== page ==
The winner in the Illinois primary on March 20th will take on Republican Bob Dold in the fall.
The district covers many north and northwest suburban communities.
All four candidates call themselves progressive Democrats fighting for the middle class, although the field is as diverse as its district. Hoping for the opportunity to beat Dold in the fall is an Air Force colonel, a consultant, a lawyer and a former MoveOn.org organizer.
Ilya Sheyman is a Russian-born Jew who fled the former Soviet Union with his parents for the United States 20 years ago. The 25-year-old says he is running for Congress in the 10th District because the American dream his family experienced is slipping away.
"When Congress' approval rating is 9 percent I think we have a pretty clear sense that the old ideas are not working. What we've seen over the past year as we've built this campagn is a tremendous sense of energy and excitement for a fresh approach," said Sheyman.
While he says his youth is an asset, Sheyman is using old school politics by being the first of four Democratic candidates to take the campaign negative. Sheyman's target: 50-year-old Brad Schneider. Sheyman has criticized the Deerfield resident for making a handful of donations to Republican campaigns. Schneider, who is also Jewish, says those donations were for pro-Israel candidates.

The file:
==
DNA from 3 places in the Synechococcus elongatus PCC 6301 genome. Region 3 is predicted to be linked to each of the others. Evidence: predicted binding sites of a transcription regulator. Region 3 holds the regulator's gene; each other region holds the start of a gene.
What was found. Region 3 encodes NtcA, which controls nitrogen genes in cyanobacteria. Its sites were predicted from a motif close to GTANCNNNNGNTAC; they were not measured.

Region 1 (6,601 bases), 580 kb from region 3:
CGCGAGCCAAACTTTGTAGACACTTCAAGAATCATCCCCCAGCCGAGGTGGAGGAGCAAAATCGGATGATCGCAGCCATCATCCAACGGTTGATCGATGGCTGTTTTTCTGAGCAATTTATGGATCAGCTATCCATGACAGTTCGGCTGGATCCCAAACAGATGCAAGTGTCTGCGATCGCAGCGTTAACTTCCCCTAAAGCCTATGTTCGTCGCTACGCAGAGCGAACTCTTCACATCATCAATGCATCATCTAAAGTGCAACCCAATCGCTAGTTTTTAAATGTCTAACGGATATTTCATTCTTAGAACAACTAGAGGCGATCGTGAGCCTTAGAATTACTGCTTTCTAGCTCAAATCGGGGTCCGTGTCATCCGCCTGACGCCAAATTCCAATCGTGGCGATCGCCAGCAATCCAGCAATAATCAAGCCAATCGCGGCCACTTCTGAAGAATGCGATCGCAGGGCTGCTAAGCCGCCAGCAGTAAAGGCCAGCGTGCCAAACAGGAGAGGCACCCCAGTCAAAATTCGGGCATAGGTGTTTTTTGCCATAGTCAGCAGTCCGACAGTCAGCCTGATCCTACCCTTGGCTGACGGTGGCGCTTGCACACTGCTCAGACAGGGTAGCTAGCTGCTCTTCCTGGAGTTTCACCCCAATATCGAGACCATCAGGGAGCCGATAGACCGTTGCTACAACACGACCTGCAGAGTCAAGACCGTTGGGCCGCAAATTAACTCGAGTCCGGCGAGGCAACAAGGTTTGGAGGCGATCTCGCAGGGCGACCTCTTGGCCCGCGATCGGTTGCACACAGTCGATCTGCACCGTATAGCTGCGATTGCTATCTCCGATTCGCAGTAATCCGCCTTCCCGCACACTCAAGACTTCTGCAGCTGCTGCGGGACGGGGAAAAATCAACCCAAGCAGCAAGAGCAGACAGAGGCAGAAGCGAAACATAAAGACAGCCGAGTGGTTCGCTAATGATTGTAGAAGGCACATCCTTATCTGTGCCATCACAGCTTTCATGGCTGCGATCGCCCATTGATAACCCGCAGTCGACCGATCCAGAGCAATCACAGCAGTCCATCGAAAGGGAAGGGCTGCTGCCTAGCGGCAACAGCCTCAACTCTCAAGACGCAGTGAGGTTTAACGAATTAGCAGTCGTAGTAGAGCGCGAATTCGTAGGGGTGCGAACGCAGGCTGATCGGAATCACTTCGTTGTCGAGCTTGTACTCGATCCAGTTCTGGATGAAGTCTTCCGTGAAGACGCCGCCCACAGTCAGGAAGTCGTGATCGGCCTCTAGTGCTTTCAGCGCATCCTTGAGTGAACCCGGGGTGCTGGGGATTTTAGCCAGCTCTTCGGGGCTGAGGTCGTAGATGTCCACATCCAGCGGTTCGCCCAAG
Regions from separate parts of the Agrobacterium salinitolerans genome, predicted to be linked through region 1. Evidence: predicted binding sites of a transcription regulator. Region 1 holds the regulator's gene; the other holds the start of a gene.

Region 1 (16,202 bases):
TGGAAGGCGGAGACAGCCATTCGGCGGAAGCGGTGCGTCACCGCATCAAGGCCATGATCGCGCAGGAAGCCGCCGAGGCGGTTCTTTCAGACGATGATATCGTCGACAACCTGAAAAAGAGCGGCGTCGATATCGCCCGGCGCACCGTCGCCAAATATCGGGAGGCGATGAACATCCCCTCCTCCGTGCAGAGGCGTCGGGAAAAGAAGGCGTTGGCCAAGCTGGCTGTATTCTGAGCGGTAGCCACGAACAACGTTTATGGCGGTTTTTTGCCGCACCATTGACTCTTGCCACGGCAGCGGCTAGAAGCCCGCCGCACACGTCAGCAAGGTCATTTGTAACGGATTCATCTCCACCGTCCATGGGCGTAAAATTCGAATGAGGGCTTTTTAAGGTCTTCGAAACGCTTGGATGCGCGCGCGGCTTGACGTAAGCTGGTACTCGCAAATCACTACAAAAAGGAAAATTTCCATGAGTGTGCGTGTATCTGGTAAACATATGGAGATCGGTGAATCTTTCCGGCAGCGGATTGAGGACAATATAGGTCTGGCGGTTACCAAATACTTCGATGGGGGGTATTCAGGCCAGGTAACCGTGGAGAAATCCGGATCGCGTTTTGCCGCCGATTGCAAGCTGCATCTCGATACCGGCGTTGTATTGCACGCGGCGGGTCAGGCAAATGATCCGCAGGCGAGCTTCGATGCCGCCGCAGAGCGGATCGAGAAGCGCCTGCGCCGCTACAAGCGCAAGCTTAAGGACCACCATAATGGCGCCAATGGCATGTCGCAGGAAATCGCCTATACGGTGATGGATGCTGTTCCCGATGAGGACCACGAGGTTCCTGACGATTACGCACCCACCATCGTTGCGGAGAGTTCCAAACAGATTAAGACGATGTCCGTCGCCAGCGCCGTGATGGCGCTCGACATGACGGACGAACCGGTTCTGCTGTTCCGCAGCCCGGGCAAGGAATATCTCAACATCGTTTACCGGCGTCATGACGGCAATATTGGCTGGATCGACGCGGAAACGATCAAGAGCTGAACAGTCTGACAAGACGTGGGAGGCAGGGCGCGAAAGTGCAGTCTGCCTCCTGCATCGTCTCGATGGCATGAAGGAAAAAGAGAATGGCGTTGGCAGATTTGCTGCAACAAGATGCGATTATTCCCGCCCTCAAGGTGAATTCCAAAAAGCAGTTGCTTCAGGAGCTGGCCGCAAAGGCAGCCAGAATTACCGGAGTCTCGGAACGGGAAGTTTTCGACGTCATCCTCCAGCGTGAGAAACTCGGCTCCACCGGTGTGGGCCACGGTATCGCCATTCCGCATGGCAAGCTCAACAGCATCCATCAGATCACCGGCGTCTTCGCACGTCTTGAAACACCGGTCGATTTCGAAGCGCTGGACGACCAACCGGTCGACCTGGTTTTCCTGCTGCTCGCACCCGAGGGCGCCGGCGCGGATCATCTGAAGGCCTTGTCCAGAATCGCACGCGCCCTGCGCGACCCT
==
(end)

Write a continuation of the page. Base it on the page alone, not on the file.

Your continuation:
"My advocacy for Israel, I'm proud of it. I'm not going to back away from it. But it doesn't make me a Republican. I'm a Democrat ... working hard for Democrats my entire life and I'll continue to work that way," said Schneider.
The remapped 10th District includes parts of Lake and Cook County and now goes all the way up the Wisconsin border along the lake and stretches further into some of the northwest suburbs.
John Tree thinks his background makes him the best candidate to beat Republican Bob Dold in the fall. The 45-year-old is a colonel in the Air Force and has worked for big companies. Tree says he decided to run after last summer's debt ceiling controversy.
"I looked at the U.S. Congress and see an institution that has a 9 percent approval rating, that 91 Americans out of 100 don't like the job they're doing. I decided to get involved and oppose the tea party extremists who continue to threaten to shut the government down," said Tree.
Vivek Bavda wants to go to Congress to work on creating more jobs and opportunities for the middle class. The 34-year-old holds a master's and law degree and has a diverse work experience. Yet, Bavda found himself working at Macy's in 2009 when he couldn't find a job in his field.
"Things have just gotten so out of reach for the middle class, it's all about making nice, small improvements that give people a handup, not a handout," said Banda.
Bavda says he has the most diversified set of experiences. Besides Macy's, he has worked for big business, labor and the government.
Brad Schneider has released a 30-second TV ad defending himself against Ilya Sheyman's attacks.